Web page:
Researchers know that the protein parkin is associated with Parkinson’s disease (PD), but need to know more about its pathways and processes to target it with therapies. The protein endophilin binds to parkin, and parkin levels are elevated in pre-clinical models without endophilin (a technique called knockout). Here, we propose to test the hypothesis that endophilin helps recruit parkin to certain sites on the synapses (structures where neurotransmitter signals pass to other cells). At those sites, Parkin-mediated modulation may regulate protein-protein interactions or control protein levels.
We will first try to answer the question of why parkin levels are higher in endophilin knockout models by determining microRNA level, protein lifetime, synthesis and degradation rate, as well as subcellular localization of parkin in endophilin knockout cells. We will then use biochemical and imaging approaches to investigate the targets of parkin action, its role in the dynamic assembly or degradation of protein complexes and the potential role of endophilin in parkin’s recruitment to the synaptic site.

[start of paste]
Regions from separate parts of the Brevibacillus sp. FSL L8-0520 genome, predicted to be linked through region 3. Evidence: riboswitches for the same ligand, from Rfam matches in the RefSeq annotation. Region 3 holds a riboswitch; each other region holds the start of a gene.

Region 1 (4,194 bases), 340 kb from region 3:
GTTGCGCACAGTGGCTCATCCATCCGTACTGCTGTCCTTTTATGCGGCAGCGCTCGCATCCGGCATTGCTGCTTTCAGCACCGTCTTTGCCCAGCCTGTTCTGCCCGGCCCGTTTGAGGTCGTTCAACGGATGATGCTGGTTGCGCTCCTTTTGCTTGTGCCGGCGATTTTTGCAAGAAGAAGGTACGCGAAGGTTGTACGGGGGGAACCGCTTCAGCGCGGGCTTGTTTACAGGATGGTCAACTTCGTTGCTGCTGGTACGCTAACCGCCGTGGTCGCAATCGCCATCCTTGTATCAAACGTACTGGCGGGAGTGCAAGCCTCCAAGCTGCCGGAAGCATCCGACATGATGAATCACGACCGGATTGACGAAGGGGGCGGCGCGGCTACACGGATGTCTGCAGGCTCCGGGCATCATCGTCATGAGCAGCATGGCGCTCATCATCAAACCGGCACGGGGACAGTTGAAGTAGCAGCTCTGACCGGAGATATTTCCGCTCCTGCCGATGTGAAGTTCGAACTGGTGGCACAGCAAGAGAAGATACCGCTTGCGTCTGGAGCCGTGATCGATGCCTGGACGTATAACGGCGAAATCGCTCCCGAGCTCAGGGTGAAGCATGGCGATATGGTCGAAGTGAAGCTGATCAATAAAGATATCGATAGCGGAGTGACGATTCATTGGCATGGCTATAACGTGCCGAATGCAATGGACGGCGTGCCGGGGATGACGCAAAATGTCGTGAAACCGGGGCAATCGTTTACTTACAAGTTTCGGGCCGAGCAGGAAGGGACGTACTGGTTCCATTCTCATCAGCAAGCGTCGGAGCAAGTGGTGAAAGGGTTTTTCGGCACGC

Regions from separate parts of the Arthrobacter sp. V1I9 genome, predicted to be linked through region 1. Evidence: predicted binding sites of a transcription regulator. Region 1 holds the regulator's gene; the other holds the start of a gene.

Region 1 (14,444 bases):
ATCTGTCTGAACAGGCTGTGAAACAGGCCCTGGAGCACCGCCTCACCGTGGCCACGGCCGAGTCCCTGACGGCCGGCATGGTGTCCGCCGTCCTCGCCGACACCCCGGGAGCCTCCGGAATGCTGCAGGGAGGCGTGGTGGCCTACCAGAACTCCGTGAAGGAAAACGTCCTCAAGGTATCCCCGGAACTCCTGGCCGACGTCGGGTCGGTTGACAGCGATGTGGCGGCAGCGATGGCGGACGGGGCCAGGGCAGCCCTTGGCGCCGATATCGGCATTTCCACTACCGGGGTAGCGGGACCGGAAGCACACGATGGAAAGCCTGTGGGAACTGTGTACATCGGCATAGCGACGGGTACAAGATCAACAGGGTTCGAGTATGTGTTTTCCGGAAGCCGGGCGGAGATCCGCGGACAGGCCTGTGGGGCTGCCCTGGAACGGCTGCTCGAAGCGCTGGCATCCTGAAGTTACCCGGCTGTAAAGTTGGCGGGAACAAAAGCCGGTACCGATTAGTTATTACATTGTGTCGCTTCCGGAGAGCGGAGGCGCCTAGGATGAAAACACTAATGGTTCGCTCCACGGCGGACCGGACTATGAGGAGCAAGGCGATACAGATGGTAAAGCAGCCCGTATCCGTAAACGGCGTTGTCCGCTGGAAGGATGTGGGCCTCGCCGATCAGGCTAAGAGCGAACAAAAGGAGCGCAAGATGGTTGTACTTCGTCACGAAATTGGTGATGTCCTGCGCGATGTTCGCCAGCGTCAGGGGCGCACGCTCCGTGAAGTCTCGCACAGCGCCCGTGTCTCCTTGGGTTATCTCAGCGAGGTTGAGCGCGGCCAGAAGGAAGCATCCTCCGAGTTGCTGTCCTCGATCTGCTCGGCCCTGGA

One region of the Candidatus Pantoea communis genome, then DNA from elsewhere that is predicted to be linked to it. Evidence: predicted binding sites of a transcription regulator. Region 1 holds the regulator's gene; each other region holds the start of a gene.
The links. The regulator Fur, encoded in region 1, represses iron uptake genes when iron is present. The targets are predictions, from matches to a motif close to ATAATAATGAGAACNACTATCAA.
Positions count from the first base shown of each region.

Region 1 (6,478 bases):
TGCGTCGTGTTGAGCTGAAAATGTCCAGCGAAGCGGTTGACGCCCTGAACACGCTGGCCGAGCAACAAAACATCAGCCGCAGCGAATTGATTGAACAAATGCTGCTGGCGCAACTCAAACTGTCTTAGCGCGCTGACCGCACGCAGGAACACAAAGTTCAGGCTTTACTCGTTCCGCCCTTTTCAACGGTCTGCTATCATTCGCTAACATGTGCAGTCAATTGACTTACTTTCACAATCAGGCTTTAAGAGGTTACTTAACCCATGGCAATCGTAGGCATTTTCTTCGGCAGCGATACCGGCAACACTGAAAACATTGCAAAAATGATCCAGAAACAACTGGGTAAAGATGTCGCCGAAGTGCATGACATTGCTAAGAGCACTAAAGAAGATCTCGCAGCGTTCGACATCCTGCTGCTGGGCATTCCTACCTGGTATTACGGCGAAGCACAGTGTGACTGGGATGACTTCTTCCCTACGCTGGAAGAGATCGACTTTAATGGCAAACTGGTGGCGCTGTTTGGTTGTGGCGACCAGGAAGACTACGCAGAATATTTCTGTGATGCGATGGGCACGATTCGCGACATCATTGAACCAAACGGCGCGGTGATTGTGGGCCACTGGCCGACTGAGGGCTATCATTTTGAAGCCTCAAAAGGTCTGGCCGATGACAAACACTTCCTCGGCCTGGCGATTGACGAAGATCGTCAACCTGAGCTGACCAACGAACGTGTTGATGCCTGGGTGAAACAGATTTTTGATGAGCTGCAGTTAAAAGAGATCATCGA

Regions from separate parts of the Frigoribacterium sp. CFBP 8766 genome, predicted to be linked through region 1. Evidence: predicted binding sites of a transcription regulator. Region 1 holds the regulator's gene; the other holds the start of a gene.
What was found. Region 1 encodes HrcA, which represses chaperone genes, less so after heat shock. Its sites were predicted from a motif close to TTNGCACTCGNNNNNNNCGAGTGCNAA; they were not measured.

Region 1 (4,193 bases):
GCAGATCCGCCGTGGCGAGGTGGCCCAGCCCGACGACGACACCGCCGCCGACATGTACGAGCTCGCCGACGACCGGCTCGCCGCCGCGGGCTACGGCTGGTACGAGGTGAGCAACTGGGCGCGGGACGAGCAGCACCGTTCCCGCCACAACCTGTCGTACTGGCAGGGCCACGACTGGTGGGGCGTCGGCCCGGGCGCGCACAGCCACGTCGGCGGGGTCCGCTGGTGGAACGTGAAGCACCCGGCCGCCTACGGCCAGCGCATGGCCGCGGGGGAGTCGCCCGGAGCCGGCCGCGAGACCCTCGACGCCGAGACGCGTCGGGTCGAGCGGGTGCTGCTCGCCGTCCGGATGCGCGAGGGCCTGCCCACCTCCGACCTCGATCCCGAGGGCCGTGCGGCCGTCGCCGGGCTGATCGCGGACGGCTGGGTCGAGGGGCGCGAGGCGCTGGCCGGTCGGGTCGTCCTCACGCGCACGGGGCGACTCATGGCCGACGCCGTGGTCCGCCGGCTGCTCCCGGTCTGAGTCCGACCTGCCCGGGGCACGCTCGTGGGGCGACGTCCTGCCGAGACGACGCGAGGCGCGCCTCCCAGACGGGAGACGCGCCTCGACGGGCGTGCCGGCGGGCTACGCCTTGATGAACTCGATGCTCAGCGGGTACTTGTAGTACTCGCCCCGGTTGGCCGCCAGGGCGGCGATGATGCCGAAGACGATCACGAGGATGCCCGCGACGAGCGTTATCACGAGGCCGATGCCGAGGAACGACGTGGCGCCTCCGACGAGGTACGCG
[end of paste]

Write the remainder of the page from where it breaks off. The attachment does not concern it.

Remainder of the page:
Relevance to Diagnosis/Treatment of Parkinson’s Disease:
While several PD genes have been identified, the precise mechanisms leading to impaired neuronal function in PD are largely unknown. By shedding new light on the function of parkin at the synapse, the proposed study will provide new information toward an improved understanding of mechanisms in neurodegeneration in PD. Our results could also help identify drug targets toward the development of therapeutic strategies to delay the course of PD or to prevent its onset in patients with genetic risk.
We expect our studies to provide new insight into mechanisms of PD pathogenesis, with potential implications for therapy.